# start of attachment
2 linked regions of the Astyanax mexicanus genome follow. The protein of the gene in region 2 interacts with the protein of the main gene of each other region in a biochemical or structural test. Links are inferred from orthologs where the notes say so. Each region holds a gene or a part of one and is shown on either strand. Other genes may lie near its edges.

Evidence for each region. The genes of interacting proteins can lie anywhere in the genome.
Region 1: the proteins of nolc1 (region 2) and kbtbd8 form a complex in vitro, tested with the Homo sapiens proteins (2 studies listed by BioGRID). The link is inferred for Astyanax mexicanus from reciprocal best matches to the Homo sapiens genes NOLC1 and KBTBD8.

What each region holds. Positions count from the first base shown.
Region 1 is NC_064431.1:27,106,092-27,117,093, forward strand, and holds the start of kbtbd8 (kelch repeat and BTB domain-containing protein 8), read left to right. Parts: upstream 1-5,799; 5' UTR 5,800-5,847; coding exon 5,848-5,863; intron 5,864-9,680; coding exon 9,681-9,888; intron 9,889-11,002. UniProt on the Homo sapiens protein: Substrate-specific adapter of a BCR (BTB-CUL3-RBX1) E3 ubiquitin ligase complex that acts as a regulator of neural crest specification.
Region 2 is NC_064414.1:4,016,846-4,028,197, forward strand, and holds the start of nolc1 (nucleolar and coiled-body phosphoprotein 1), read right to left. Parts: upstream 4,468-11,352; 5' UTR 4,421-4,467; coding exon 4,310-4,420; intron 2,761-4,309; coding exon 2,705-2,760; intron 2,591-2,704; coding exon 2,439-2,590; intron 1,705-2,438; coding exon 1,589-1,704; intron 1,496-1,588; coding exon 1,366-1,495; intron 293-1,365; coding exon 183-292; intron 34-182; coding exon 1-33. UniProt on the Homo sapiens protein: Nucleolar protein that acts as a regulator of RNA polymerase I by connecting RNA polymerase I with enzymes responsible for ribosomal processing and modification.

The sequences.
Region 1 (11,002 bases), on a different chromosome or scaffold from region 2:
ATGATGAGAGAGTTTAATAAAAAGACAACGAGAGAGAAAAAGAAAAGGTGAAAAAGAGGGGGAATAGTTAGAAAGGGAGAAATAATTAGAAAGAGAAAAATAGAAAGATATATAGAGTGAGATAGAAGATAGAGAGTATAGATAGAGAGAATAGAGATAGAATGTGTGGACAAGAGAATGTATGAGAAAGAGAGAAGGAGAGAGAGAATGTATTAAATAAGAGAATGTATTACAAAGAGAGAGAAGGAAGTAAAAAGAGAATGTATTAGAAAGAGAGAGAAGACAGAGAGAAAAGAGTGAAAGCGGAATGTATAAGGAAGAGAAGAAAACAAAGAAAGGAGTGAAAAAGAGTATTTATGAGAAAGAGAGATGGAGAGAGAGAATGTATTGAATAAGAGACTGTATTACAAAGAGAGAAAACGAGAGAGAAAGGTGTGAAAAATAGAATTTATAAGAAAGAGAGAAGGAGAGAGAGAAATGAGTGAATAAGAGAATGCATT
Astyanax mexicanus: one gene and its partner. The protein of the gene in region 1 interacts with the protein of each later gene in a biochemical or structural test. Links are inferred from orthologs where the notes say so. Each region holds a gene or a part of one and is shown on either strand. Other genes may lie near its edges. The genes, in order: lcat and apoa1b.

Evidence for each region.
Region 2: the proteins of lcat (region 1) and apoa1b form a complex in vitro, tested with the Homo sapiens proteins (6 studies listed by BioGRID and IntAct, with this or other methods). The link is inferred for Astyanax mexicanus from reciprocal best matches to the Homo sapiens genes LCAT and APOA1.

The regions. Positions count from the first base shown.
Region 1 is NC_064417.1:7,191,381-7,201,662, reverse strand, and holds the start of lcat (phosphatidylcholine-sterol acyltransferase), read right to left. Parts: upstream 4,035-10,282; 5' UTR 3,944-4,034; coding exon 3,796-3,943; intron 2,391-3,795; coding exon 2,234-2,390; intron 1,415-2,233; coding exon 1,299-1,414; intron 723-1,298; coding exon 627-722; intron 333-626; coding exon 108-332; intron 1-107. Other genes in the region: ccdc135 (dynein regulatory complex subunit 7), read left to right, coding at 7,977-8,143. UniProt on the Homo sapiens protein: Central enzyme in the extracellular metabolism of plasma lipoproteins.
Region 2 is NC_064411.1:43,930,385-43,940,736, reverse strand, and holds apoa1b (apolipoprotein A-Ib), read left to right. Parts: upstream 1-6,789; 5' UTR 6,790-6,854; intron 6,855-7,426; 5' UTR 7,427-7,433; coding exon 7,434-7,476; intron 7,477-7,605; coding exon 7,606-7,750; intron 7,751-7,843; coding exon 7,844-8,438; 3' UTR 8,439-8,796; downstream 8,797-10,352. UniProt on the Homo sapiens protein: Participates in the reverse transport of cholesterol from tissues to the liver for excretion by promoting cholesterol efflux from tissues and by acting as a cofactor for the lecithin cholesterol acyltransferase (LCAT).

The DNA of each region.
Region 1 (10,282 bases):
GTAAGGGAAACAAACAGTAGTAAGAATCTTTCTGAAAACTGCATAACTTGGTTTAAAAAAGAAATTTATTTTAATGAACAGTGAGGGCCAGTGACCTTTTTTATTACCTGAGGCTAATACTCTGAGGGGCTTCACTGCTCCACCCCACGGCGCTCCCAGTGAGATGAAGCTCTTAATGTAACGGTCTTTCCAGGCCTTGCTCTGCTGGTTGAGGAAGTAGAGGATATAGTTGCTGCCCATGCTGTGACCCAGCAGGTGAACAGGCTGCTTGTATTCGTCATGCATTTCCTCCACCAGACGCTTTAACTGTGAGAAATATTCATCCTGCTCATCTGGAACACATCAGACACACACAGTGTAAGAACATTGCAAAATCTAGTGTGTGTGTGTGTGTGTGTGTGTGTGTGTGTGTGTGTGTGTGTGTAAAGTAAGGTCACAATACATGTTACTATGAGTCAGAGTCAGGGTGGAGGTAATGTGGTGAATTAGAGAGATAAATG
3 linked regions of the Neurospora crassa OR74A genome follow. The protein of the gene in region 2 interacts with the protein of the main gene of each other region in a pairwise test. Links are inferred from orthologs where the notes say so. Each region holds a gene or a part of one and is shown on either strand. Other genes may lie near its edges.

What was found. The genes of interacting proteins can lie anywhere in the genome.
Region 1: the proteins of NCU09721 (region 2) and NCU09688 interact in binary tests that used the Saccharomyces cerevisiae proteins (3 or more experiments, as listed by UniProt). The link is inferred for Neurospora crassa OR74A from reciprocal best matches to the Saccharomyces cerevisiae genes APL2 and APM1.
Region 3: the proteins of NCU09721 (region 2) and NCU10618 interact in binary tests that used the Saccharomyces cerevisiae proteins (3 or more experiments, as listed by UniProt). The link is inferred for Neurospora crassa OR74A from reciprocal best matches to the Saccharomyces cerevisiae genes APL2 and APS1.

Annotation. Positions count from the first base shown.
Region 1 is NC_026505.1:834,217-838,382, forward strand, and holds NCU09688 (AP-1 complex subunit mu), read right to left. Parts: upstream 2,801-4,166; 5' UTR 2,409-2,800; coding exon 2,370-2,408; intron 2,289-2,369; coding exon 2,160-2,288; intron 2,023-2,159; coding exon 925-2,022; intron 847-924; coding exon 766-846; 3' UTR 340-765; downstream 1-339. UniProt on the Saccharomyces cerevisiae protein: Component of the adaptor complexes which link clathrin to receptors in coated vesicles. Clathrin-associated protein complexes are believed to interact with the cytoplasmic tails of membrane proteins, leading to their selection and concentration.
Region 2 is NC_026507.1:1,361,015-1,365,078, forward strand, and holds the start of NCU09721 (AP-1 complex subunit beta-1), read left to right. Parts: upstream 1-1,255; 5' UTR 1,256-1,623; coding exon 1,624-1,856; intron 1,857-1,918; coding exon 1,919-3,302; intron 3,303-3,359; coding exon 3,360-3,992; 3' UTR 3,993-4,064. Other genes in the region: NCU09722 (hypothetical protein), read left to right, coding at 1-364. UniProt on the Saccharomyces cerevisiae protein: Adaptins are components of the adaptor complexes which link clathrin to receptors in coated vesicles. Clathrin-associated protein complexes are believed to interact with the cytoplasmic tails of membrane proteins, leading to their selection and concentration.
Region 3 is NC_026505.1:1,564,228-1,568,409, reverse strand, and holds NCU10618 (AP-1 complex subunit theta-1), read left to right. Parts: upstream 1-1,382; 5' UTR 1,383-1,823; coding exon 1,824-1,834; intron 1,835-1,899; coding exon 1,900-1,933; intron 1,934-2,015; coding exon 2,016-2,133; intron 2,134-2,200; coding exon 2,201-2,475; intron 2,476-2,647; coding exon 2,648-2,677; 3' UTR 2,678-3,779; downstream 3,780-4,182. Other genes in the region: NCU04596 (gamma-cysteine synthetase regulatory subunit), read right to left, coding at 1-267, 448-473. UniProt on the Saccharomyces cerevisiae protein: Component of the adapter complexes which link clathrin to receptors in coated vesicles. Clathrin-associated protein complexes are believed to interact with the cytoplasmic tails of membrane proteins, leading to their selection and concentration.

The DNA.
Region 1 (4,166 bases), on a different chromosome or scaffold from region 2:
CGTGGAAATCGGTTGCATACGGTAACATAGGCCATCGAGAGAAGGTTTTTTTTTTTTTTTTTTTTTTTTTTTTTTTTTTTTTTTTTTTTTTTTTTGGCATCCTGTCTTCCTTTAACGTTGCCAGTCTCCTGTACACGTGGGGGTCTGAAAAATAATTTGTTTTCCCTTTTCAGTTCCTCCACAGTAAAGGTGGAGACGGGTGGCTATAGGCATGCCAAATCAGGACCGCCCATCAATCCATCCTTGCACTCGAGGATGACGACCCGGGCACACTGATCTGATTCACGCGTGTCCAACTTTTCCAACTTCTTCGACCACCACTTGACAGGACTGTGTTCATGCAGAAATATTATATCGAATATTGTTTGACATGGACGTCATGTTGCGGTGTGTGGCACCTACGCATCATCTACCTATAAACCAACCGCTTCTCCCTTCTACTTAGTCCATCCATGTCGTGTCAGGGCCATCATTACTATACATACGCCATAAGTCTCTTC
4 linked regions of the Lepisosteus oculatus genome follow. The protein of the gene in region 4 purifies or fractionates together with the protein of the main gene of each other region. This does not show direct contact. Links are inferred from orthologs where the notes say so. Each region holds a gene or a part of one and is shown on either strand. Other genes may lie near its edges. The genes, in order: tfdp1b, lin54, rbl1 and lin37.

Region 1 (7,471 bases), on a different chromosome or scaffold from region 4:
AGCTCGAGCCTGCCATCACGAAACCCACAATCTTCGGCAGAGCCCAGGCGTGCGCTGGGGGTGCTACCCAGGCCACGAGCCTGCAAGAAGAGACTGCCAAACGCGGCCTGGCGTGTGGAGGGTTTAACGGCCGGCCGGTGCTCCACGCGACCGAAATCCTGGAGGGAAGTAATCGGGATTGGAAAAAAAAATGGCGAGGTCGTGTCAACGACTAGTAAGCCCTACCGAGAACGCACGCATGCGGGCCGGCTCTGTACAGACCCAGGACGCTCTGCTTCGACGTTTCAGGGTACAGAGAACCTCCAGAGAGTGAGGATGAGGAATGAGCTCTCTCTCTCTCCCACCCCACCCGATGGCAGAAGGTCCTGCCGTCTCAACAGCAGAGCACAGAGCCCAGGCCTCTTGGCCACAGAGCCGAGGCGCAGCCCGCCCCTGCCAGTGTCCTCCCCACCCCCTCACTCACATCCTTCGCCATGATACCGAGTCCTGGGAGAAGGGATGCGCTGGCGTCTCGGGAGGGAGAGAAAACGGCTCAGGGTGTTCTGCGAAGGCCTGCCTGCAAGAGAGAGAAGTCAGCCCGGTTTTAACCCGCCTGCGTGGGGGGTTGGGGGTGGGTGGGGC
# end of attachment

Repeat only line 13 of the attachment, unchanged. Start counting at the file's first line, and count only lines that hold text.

The regions. Positions count from the first base shown.